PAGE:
An important factor that affects non-sampling error is the response rate achieved. Responses were received from 81% of all of the selections for 2002. After removing those vehicles that had been found to be deregistered or out of scope, the remaining live response rate for the 2002 SMVU was 80%.

The ABS makes all reasonable efforts to maximise response rates. Where appropriate, mail reminders and telephone follow-up are used to attempt to contact non-responding vehicle owners.

A large non-response increases the potential for non-response bias, which occurs if the usage patterns of the non-responding vehicles differ significantly from those of the responding vehicles. For the SMVU, it is assumed that the characteristics of non-responding vehicles including the proportion of deregistered, out of scope and nil use vehicles are the same as for responding vehicles.

RESPONSE AND NON-RESPONSE, By category
Percentage of selections
Percentage of selections
Percentage of selections
1998
1999
2002

Response received
Registered vehicle
71
73
76
Unregistered vehicle(a)
6
6
5
Non-response
Untraceable - mailing address unknown
11
10
7
Other(b)
12
11
12
Total selections
100
100
100

(a) Includes deregistration, out of scope and duplicates.
(b) Includes responses that were unusable because of unresolved queries or where the vehicle was sold during the reference quarter and the reported data covered less than 14 days; and non-response where no listing could be found to enable contact by telephone, owner contacted by telephone but response still not secured and refusals.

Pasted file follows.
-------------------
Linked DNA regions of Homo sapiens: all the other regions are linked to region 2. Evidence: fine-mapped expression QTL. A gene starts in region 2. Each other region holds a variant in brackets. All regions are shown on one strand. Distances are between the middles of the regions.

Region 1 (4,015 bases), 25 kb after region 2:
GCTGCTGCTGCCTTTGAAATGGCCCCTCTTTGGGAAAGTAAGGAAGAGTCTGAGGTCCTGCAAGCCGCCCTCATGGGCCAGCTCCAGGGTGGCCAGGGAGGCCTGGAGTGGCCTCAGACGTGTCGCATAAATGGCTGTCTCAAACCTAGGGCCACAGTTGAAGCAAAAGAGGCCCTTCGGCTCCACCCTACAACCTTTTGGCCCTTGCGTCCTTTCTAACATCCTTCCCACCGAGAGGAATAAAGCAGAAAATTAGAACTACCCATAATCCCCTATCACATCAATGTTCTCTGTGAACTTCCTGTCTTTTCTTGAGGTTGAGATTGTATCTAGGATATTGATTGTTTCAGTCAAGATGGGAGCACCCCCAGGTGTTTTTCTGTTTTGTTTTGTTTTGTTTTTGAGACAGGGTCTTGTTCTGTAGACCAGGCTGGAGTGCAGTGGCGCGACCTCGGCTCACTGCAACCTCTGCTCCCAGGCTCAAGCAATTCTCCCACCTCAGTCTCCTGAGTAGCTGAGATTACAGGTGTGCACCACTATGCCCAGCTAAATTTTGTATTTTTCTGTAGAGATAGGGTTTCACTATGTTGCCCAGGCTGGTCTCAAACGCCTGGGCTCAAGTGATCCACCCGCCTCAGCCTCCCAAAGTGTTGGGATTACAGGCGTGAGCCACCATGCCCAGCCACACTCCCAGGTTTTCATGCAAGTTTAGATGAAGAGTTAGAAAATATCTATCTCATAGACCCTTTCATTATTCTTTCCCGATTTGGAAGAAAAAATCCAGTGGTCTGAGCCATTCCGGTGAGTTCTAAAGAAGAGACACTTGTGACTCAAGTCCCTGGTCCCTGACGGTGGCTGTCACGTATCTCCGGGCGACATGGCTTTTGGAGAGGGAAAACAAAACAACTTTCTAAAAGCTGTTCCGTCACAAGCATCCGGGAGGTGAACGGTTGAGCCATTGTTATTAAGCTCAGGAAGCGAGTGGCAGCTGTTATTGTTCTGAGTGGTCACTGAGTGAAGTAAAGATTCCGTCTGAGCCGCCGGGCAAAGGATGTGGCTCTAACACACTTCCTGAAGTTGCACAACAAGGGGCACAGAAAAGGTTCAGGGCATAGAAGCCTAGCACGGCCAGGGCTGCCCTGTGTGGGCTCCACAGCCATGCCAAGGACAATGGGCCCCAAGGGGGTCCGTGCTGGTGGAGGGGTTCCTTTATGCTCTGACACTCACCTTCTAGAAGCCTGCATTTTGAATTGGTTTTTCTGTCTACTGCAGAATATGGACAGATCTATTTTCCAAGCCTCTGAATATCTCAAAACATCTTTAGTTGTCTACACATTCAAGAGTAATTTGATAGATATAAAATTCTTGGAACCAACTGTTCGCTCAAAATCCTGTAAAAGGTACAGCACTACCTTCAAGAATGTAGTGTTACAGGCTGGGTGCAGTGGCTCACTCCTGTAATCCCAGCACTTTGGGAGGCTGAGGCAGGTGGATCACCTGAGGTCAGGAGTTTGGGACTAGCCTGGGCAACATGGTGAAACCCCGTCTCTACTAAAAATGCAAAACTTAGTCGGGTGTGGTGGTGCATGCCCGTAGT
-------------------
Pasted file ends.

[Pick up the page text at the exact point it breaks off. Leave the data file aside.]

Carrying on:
Imputation

The need for imputation of unfilled items on the returned questionnaires, as for previous surveys, remained quite high. Imputation is the process whereby a value is generated for missing data items by averaging the responses for similar vehicles which were operating for the reference period. Of the questionnaires returned for 1998, 1999 and 2002 there were 12%, 14% and 16% respectively of those reporting some vehicle use that needed imputation of one or more items apart from the average rate of fuel consumption. The imputations for average rate of fuel consumption for 1998, 1999 and 2002 were 24%, 26% and 26% respectively.

Adjustments

The SMVU measures the use of all vehicles registered during the reference year. Because selections are taken from vehicles registered some time before the beginning of each collection period, adjustments and additional selections from new motor vehicle registrations are made to account for the change in size of the registered motor vehicle fleet since the population frame was created. This involved two categories:
  • re-registrations - older vehicles that are returning to the registered vehicle fleet after a period of deregistration, and
  • new motor vehicles - vehicles which have not been previously registered.

These activities occur continuously and the adjustments are made to account for the registrations that are estimated to have been added to the registered vehicle fleet between the population frame date and the reference period.

Refer to Technical Note 2: Methodological Review for details of changes made as a result of the review.

Users should contact the ABS if they have any queries on the quality and reliability of estimates for particular purposes.